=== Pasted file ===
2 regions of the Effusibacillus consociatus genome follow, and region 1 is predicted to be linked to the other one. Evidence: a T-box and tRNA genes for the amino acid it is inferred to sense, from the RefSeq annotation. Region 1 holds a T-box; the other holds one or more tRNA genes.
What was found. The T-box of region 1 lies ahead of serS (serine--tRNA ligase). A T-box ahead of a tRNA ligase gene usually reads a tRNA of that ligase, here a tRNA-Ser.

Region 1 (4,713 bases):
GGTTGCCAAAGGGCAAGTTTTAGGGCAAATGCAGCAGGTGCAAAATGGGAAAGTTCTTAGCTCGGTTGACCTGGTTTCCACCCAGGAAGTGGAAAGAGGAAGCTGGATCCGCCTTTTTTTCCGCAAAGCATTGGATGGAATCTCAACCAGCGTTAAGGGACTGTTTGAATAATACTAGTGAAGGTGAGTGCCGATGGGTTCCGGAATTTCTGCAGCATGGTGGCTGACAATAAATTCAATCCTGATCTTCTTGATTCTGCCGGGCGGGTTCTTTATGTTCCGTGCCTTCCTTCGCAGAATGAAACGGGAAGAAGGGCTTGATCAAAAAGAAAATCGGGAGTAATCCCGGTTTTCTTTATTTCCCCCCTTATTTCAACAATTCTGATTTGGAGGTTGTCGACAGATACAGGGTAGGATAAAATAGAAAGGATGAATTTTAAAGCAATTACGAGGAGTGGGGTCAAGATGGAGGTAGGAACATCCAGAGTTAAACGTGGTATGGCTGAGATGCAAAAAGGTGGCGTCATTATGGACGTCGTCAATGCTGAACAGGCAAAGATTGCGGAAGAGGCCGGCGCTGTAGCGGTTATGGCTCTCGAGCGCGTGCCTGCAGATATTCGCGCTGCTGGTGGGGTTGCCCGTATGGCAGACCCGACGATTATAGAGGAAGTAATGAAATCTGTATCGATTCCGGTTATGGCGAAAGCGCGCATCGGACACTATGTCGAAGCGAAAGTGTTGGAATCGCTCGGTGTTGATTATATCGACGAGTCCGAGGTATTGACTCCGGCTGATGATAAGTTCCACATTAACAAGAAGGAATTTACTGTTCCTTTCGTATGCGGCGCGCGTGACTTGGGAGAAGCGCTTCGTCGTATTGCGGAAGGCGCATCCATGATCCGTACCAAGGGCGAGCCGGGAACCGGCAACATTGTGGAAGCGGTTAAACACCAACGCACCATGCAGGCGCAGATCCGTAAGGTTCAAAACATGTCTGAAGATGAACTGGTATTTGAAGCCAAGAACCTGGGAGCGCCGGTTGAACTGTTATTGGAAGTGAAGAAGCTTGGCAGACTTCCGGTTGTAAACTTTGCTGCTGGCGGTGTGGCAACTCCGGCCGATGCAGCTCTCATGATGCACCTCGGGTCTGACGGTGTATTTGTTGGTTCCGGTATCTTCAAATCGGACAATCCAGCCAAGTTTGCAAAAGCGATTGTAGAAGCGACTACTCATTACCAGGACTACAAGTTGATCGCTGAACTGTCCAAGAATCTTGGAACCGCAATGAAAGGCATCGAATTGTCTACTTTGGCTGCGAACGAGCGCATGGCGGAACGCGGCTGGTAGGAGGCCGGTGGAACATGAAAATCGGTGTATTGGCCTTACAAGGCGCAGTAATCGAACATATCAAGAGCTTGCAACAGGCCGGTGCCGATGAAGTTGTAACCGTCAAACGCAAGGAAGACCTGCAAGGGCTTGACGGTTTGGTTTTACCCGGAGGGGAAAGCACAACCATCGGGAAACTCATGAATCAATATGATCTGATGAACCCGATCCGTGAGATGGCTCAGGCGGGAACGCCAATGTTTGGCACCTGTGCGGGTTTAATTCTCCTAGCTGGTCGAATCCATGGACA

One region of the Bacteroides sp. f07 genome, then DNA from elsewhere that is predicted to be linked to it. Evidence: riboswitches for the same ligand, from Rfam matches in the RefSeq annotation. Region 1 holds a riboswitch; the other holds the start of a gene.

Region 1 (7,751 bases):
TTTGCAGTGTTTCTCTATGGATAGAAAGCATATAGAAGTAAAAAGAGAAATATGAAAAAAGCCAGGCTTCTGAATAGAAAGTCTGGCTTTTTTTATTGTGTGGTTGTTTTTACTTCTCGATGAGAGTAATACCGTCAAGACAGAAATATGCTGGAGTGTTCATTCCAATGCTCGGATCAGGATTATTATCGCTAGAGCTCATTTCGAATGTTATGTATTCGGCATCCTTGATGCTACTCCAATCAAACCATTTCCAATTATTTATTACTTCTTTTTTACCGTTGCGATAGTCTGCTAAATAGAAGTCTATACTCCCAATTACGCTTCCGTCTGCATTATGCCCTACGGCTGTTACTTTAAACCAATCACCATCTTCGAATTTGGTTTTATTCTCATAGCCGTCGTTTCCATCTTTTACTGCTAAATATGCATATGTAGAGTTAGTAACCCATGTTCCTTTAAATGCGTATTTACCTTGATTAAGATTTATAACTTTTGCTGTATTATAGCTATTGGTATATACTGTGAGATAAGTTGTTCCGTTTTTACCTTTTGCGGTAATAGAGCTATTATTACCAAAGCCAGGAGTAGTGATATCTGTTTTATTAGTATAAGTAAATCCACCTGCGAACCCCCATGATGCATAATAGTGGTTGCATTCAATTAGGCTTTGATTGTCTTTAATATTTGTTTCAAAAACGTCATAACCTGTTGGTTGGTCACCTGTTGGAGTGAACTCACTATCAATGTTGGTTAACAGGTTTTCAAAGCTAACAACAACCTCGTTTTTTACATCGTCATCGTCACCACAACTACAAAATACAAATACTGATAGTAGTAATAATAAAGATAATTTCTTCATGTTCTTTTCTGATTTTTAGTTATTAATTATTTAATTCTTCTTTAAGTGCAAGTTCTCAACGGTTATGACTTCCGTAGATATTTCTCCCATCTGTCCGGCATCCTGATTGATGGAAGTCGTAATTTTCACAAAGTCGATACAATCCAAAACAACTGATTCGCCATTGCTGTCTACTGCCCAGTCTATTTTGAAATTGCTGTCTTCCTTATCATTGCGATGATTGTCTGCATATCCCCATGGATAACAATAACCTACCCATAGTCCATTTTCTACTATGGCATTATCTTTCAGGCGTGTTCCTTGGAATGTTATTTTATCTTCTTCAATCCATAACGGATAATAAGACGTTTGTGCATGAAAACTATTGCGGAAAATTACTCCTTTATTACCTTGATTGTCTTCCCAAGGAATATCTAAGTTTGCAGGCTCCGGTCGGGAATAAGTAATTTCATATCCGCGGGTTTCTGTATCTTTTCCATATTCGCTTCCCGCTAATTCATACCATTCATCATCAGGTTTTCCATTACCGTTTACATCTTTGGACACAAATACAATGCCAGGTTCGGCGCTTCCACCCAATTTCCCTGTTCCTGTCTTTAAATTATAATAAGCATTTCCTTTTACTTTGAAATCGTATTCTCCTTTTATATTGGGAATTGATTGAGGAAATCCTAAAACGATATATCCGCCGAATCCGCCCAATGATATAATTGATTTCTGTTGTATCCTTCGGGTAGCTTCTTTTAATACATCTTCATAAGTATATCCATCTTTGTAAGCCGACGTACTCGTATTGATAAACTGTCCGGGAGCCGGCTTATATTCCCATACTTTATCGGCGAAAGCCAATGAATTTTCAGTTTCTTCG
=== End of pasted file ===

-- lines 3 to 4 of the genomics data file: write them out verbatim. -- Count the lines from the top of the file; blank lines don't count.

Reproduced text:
Region 1 (4,713 bases):
GGTTGCCAAAGGGCAAGTTTTAGGGCAAATGCAGCAGGTGCAAAATGGGAAAGTTCTTAGCTCGGTTGACCTGGTTTCCACCCAGGAAGTGGAAAGAGGAAGCTGGATCCGCCTTTTTTTCCGCAAAGCATTGGATGGAATCTCAACCAGCGTTAAGGGACTGTTTGAATAATACTAGTGAAGGTGAGTGCCGATGGGTTCCGGAATTTCTGCAGCATGGTGGCTGACAATAAATTCAATCCTGATCTTCTTGATTCTGCCGGGCGGGTTCTTTATGTTCCGTGCCTTCCTTCGCAGAATGAAACGGGAAGAAGGGCTTGATCAAAAAGAAAATCGGGAGTAATCCCGGTTTTCTTTATTTCCCCCCTTATTTCAACAATTCTGATTTGGAGGTTGTCGACAGATACAGGGTAGGATAAAATAGAAAGGATGAATTTTAAAGCAATTACGAGGAGTGGGGTCAAGATGGAGGTAGGAACATCCAGAGTTAAACGTGGTATGGCTGAGATGCAAAAAGGTGGCGTCATTATGGACGTCGTCAATGCTGAACAGGCAAAGATTGCGGAAGAGGCCGGCGCTGTAGCGGTTATGGCTCTCGAGCGCGTGCCTGCAGATATTCGCGCTGCTGGTGGGGTTGCCCGTATGGCAGACCCGACGATTATAGAGGAAGTAATGAAATCTGTATCGATTCCGGTTATGGCGAAAGCGCGCATCGGACACTATGTCGAAGCGAAAGTGTTGGAATCGCTCGGTGTTGATTATATCGACGAGTCCGAGGTATTGACTCCGGCTGATGATAAGTTCCACATTAACAAGAAGGAATTTACTGTTCCTTTCGTATGCGGCGCGCGTGACTTGGGAGAAGCGCTTCGTCGTATTGCGGAAGGCGCATCCATGATCCGTACCAAGGGCGAGCCGGGAACCGGCAACATTGTGGAAGCGGTTAAACACCAACGCACCATGCAGGCGCAGATCCGTAAGGTTCAAAACATGTCTGAAGATGAACTGGTATTTGAAGCCAAGAACCTGGGAGCGCCGGTTGAACTGTTATTGGAAGTGAAGAAGCTTGGCAGACTTCCGGTTGTAAACTTTGCTGCTGGCGGTGTGGCAACTCCGGCCGATGCAGCTCTCATGATGCACCTCGGGTCTGACGGTGTATTTGTTGGTTCCGGTATCTTCAAATCGGACAATCCAGCCAAGTTTGCAAAAGCGATTGTAGAAGCGACTACTCATTACCAGGACTACAAGTTGATCGCTGAACTGTCCAAGAATCTTGGAACCGCAATGAAAGGCATCGAATTGTCTACTTTGGCTGCGAACGAGCGCATGGCGGAACGCGGCTGGTAGGAGGCCGGTGGAACATGAAAATCGGTGTATTGGCCTTACAAGGCGCAGTAATCGAACATATCAAGAGCTTGCAACAGGCCGGTGCCGATGAAGTTGTAACCGTCAAACGCAAGGAAGACCTGCAAGGGCTTGACGGTTTGGTTTTACCCGGAGGGGAAAGCACAACCATCGGGAAACTCATGAATCAATATGATCTGATGAACCCGATCCGTGAGATGGCTCAGGCGGGAACGCCAATGTTTGGCACCTGTGCGGGTTTAATTCTCCTAGCTGGTCGAATCCATGGACA